Zappos And Art In Las Vegas
Over the last few years, there has been an effort to revitalize downtown, and most would say you can’t do that without a vibrant and thriving arts scene.
A part of that revitalization effort has been the work of Tony Hsieh, the CEO of Zappos.com, who has poured millions into the downtown district, and is often heard talking about the culture of downtown and at Zappos.
There’s even an art gallery at Zappos that people can tour.
Paco Alvarez is the curator for Zappos. He told KNPR's State of Nevada that art fits in with the company's emphasis on creativity.
“Zappos is a very creative environment," he said, "The more creative our employees can be the better.”
He said there is no real dress codes or rules for what can go on the walls and cubicles, which is all part of the effort to make a creative working environment.
“We want people to come to work and create an environment that they are pleased to come to,” Alvarez said.
Alvarez said he gets approached all the time by employees asking for art supplies to draw and paint on the walls at the online retailer's headquarters.
Last month, the art gallery at Zappos welcomed Australian artist Laurens Tan, as well as several other local artists for a Chinese New Year Celebration and art exhibition.
Tan’s work combines sculpture and architect for 3D concepts, and his work can currently be seen at the gallery.
"All three works are part of a series called 'The Depth of Ease,'" he explained, "All three of them are observations and analysis of Beijing as an urban changing entity. Both in terms of the nationalistic sense of the Chinese, how they see themselves, but also it expresses some of the tensions and conflicts in their progress forward."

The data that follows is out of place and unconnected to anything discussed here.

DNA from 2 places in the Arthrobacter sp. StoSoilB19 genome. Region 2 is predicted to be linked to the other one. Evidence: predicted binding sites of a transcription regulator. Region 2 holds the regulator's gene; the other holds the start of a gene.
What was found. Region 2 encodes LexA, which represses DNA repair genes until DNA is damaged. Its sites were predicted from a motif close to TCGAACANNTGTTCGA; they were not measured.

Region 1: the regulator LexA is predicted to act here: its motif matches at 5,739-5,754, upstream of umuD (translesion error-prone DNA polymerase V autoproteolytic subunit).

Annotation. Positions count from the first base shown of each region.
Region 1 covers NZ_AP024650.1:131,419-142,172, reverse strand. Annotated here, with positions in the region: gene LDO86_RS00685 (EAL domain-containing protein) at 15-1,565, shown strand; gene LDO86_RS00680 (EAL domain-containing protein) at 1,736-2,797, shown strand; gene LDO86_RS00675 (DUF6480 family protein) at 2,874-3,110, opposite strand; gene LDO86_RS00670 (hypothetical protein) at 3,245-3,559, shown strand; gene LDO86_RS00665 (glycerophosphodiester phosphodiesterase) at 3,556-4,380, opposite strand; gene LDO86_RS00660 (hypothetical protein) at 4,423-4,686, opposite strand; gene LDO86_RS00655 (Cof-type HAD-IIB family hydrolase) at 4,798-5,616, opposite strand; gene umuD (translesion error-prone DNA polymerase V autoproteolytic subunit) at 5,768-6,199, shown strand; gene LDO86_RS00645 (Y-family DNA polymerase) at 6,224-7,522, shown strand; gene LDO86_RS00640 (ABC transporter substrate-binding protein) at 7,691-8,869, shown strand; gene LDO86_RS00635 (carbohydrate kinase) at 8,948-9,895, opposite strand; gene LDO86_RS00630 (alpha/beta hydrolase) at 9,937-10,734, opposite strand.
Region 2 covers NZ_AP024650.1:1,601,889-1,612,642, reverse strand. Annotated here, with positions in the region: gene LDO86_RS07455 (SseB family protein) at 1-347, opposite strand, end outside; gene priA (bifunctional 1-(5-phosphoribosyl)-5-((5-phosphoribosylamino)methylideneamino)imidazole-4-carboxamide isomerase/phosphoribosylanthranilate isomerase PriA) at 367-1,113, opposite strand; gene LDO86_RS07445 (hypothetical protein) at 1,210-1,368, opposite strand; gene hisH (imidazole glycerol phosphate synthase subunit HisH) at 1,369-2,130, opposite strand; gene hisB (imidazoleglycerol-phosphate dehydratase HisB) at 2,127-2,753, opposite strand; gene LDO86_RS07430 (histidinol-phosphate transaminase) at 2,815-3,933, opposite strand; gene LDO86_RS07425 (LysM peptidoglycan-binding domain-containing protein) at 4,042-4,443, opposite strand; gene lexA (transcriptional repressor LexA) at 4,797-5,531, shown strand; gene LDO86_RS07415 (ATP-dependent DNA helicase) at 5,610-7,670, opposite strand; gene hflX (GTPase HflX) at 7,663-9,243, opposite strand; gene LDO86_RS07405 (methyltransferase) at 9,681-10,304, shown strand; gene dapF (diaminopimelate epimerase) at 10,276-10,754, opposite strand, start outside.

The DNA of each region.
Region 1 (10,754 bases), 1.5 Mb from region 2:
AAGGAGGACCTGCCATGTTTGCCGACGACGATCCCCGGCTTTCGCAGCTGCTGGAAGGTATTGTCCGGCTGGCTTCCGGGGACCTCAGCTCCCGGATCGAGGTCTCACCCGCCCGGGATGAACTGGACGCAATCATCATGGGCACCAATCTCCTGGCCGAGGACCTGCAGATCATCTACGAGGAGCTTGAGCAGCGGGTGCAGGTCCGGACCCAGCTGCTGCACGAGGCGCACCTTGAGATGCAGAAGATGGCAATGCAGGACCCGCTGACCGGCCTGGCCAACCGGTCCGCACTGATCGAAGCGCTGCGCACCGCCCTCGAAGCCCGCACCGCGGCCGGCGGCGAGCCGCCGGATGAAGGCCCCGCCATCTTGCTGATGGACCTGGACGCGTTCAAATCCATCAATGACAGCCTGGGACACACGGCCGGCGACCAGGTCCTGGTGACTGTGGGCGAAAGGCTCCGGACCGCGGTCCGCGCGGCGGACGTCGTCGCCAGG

Tan said he first came to Las Vegas years ago and instantly fell in love with the city.
He said at one time there was nothing like in the world. Now, however there are some cities mimicking our city's visual trademarks.
Tan was saddened to see some good galleries, big and small, close in Southern Nevada. He thinks our city has the potential to have a much larger art scene that is supported by locals and tourists.
“In any culture, art represents what we are," Tan said, "What we think about our era. What changes are happening. I don’t think Vegas has enough representation by artists in that regard.”
Alvarez agreed and said Las Vegas needs to tell the world about our artists and culture. He believes it should be part of the appeal of coming to visit.
"We need to start telling the world that there is art and culture in our community," he said, "And people are coming to this city and exploring more and more. They're looking for the soul of the city and the soul just happens to be downtown."
Laurens Tan and Paco Alvarez
Laurens Tan, artist; Paco Alvarez, curator, Zappos